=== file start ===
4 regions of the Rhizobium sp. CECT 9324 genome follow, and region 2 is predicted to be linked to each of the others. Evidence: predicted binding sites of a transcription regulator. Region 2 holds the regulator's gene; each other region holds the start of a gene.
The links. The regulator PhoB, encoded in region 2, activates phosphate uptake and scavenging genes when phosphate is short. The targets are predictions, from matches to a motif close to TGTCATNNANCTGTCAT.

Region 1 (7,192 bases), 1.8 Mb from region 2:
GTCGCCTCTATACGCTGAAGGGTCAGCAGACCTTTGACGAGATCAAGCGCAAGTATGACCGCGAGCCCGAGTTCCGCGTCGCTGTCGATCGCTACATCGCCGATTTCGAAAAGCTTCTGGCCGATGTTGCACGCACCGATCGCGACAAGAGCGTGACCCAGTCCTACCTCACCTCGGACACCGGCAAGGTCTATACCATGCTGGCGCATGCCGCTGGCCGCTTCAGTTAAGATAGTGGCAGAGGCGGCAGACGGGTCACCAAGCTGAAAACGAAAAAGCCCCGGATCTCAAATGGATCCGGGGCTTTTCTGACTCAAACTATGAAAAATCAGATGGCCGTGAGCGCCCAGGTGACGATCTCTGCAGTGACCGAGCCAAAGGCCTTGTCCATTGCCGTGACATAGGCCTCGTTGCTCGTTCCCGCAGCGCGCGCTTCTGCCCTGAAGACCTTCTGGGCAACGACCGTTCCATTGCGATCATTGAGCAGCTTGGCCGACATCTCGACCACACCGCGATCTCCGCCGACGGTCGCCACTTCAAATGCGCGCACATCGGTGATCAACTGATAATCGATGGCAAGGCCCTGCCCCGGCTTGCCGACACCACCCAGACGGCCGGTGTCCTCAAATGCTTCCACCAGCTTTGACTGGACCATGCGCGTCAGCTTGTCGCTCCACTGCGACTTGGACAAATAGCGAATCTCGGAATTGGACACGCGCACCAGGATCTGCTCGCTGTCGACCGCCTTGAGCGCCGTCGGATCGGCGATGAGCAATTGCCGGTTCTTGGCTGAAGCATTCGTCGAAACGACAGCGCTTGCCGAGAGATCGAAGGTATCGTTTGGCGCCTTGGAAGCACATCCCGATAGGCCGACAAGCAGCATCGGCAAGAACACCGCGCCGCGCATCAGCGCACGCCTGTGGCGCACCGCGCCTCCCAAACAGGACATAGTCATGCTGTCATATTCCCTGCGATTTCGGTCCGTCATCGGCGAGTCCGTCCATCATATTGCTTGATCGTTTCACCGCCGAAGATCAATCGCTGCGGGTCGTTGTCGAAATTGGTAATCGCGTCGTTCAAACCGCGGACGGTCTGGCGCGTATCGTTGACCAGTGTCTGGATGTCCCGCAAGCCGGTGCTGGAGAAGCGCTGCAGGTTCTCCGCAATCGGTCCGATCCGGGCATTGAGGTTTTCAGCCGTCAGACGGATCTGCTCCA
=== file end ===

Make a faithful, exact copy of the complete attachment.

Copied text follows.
4 regions of the Rhizobium sp. CECT 9324 genome follow, and region 2 is predicted to be linked to each of the others. Evidence: predicted binding sites of a transcription regulator. Region 2 holds the regulator's gene; each other region holds the start of a gene.
The links. The regulator PhoB, encoded in region 2, activates phosphate uptake and scavenging genes when phosphate is short. The targets are predictions, from matches to a motif close to TGTCATNNANCTGTCAT.

Region 1 (7,192 bases), 1.8 Mb from region 2:
GTCGCCTCTATACGCTGAAGGGTCAGCAGACCTTTGACGAGATCAAGCGCAAGTATGACCGCGAGCCCGAGTTCCGCGTCGCTGTCGATCGCTACATCGCCGATTTCGAAAAGCTTCTGGCCGATGTTGCACGCACCGATCGCGACAAGAGCGTGACCCAGTCCTACCTCACCTCGGACACCGGCAAGGTCTATACCATGCTGGCGCATGCCGCTGGCCGCTTCAGTTAAGATAGTGGCAGAGGCGGCAGACGGGTCACCAAGCTGAAAACGAAAAAGCCCCGGATCTCAAATGGATCCGGGGCTTTTCTGACTCAAACTATGAAAAATCAGATGGCCGTGAGCGCCCAGGTGACGATCTCTGCAGTGACCGAGCCAAAGGCCTTGTCCATTGCCGTGACATAGGCCTCGTTGCTCGTTCCCGCAGCGCGCGCTTCTGCCCTGAAGACCTTCTGGGCAACGACCGTTCCATTGCGATCATTGAGCAGCTTGGCCGACATCTCGACCACACCGCGATCTCCGCCGACGGTCGCCACTTCAAATGCGCGCACATCGGTGATCAACTGATAATCGATGGCAAGGCCCTGCCCCGGCTTGCCGACACCACCCAGACGGCCGGTGTCCTCAAATGCTTCCACCAGCTTTGACTGGACCATGCGCGTCAGCTTGTCGCTCCACTGCGACTTGGACAAATAGCGAATCTCGGAATTGGACACGCGCACCAGGATCTGCTCGCTGTCGACCGCCTTGAGCGCCGTCGGATCGGCGATGAGCAATTGCCGGTTCTTGGCTGAAGCATTCGTCGAAACGACAGCGCTTGCCGAGAGATCGAAGGTATCGTTTGGCGCCTTGGAAGCACATCCCGATAGGCCGACAAGCAGCATCGGCAAGAACACCGCGCCGCGCATCAGCGCACGCCTGTGGCGCACCGCGCCTCCCAAACAGGACATAGTCATGCTGTCATATTCCCTGCGATTTCGGTCCGTCATCGGCGAGTCCGTCCATCATATTGCTTGATCGTTTCACCGCCGAAGATCAATCGCTGCGGGTCGTTGTCGAAATTGGTAATCGCGTCGTTCAAACCGCGGACGGTCTGGCGCGTATCGTTGACCAGTGTCTGGATGTCCCGCAAGCCGGTGCTGGAGAAGCGCTGCAGGTTCTCCGCAATCGGTCCGATCCGGGCATTGAGGTTTTCAGCCGTCAGACGGATCTGCTCCA